It was different for me. BluSky Services had created the first Airport Collaborative Decision Making (A-CDM) course for EUROCONTROL several years ago, followed by an updated version made for IATA a few years later. Our instructors had delivered this course all over the world and most A-CDM courses you find out there still have the structure and certain elements of our original work. However, this was the first time we would deliver such a course in Dubai.

The German company airsight was the contracting agent and I was traveling as director, implementation support for TotalCDM, a partner company focused on collaborative decision making in all its forms.

The course material had been updated and slightly restructured for the occasion, mainly to take account of the particular circumstances of the United Arab Emirates. Traffic demand is growing explosively in the region and flow management is practiced in a way reminiscent of Europe before the central flow management unit was established. Obviously, collaborative decision making both on the local airport level and even more on the network level is a particular challenge where air traffic control units and airports lack central coordination.

There were fifteen participants, representing Dubai Airports and Dubai Air Navigation Services with both engineering and operational folks among them. Although no airline or handling agent was represented, we tried to ensure that their particular viewpoints were adequately covered and discussed.

Click here to read the full article

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PBN Comes to Belgium

On 08/02/2013, in Events, by steve

In Assembly Resolution A36-23 ICAO has prescribed the performance based navigation global goals, at the same time also urging its Member States to develop a PBN Implementation Strategy and Plan which is to guide relevant developments of the air navigation infrastructure of the Member States.

The Implementation Strategy for Belgium has been developed to fulfill this requirement.

It comprises two types of content:
• Explanatory and guidance material – such material does not have the force of law and serve only to help in understanding the PBN concept and practices;
• Regulatory material – such material has the force of law and compliance with it is mandatory. Acceptable means of compliance may also be provided as part of the regulatory material.

Following the recent publication of the Performance Based Navigation (PBN) Implementation Strategy for the Kingdom of Belgium (PBNISB), the PBN Implementation Group will hold its first meeting on 19 February at the premises of the Belgian Civil Aviation Authority.

Interest in this meeting is very high. More than 50 people have registered, representing airports, ANSPs, airlines, general and business aviation and the avionics industry.

The meeting will set up a core group to develop with all speed the detailed implementation plan and corresponding deadlines so that actual implementation may start as soon possible.

Information will also be provided on how “seed-money” to kick-start implementation may be obtained in certain well defined cases.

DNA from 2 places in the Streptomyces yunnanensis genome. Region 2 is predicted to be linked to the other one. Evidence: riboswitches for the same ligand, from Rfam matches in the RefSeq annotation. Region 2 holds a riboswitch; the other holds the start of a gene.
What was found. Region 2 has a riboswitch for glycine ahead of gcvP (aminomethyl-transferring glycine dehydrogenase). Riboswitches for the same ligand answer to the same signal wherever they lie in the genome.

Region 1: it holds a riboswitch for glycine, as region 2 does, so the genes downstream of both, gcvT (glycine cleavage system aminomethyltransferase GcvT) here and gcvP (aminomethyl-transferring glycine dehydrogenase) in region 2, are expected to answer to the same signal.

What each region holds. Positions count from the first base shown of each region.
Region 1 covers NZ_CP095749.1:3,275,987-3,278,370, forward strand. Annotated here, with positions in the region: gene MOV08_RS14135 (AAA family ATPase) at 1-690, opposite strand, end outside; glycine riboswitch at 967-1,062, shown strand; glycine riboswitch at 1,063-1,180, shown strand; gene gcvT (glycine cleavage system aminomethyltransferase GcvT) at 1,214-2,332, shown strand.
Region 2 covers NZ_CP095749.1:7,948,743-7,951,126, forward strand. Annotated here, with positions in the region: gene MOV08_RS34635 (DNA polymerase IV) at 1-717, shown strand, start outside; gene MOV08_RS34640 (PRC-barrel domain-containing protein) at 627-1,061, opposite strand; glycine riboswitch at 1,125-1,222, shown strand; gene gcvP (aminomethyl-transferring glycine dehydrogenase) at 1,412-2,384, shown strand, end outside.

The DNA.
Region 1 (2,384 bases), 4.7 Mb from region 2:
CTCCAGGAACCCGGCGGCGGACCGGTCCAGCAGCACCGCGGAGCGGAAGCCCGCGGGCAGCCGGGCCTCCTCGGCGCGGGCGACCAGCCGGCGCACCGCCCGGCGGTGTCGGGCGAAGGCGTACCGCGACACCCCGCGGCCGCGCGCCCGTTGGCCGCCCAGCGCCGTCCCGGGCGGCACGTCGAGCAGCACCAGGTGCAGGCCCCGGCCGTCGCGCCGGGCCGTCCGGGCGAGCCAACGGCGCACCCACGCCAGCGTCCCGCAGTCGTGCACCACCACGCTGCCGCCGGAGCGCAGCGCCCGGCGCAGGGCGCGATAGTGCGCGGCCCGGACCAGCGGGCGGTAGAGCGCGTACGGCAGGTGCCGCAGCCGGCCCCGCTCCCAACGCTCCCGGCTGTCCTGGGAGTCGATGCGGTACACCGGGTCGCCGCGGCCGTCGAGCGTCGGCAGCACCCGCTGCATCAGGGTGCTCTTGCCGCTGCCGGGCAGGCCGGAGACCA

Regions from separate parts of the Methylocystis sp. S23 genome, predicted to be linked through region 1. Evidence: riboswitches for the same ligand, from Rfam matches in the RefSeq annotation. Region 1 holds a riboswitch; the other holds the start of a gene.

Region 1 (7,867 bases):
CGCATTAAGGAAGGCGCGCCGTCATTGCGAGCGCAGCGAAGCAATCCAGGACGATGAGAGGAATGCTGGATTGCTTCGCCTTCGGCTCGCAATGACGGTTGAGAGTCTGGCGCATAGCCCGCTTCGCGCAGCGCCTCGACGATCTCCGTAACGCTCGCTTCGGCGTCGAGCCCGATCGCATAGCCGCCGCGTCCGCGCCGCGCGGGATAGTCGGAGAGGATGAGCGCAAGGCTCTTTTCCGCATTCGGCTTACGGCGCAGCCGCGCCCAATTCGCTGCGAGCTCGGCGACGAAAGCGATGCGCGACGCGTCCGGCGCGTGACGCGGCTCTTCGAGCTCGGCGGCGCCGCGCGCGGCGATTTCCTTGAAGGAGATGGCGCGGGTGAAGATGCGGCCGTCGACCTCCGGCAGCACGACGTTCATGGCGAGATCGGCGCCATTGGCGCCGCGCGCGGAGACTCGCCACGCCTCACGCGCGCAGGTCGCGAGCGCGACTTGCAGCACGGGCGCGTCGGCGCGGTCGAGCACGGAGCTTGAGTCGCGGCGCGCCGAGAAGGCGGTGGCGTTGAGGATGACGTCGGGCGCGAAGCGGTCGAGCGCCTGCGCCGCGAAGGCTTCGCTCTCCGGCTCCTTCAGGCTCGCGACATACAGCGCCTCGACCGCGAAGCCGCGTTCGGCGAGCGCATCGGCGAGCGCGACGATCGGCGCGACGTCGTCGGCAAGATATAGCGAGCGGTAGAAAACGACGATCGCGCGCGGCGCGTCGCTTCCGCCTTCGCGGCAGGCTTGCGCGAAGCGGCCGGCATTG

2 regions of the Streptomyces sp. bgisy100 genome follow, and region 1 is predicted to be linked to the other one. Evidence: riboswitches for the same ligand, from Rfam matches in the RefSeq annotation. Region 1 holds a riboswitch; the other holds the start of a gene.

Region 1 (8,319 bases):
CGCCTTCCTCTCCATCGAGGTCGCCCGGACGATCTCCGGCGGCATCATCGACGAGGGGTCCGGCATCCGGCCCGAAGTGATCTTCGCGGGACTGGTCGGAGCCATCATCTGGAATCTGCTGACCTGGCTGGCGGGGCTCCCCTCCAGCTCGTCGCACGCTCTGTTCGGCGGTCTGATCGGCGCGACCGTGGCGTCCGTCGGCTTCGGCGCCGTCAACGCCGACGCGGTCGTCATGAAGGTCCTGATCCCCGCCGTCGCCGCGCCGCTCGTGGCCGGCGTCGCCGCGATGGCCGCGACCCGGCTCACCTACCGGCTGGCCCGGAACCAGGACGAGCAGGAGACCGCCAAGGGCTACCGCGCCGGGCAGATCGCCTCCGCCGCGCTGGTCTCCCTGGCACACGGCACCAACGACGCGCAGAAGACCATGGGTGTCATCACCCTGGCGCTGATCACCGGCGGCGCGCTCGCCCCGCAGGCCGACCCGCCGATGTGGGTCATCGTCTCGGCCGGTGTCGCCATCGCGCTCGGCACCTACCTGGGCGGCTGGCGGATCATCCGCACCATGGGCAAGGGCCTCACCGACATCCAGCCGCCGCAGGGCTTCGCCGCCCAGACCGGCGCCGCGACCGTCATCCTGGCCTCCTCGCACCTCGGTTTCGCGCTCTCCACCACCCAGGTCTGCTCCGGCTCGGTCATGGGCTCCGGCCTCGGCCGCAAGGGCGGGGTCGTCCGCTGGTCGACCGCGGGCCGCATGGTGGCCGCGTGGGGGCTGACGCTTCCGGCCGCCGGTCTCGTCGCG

Read Roger-Wilco to learn about the outcome of the meeting.

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Performance Based Navigation (PBN) – What is this?

On 08/02/2013, in Buzzwords explained, by steve

Aircraft operators in some parts of the world have already begun to experience the benefits of area navigation (RNAV) and required navigation performance (RNP). These benefits include safer, more efficient operations, increased air traffic management capacity and improved access to certain parts of the airspace and difficult to approach aerodromes. Once aircraft are freed from the limitations of ground based navigation aids and transitioning to satellite based navigation, more flexible and optimized routings become possible, creating more direct routings, saving fuel and reducing CO2 emissions.

Some of the definitions and concepts associated with RNAV and RNP as well as some RNP naming conventions were found to be inconsistent between various parts of the world, resulting in confusion among aircraft operators, manufacturers, regulators and air navigation service providers. This had a negative impact on the implementation of RNAV and RNP applications, slowing buy-in and increasing costs.

Performance Based Navigation (PBN) came into being as a result of collaboration between the International Civil Aviation Organization (ICAO), industry, regulators and air navigation service providers to understand the issues leading to this confusion and to clarify and update the definitions and explanatory material about the RNAV and RNP concepts and applications. To ensure harmonization and consistency, the effort was applied to all areas of flight from oceanic and remote to en-route, terminal area and approach.

Click here to read the full article

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A true story… Things are not always what they appear.

On 06/02/2013, in Battle stations, by steve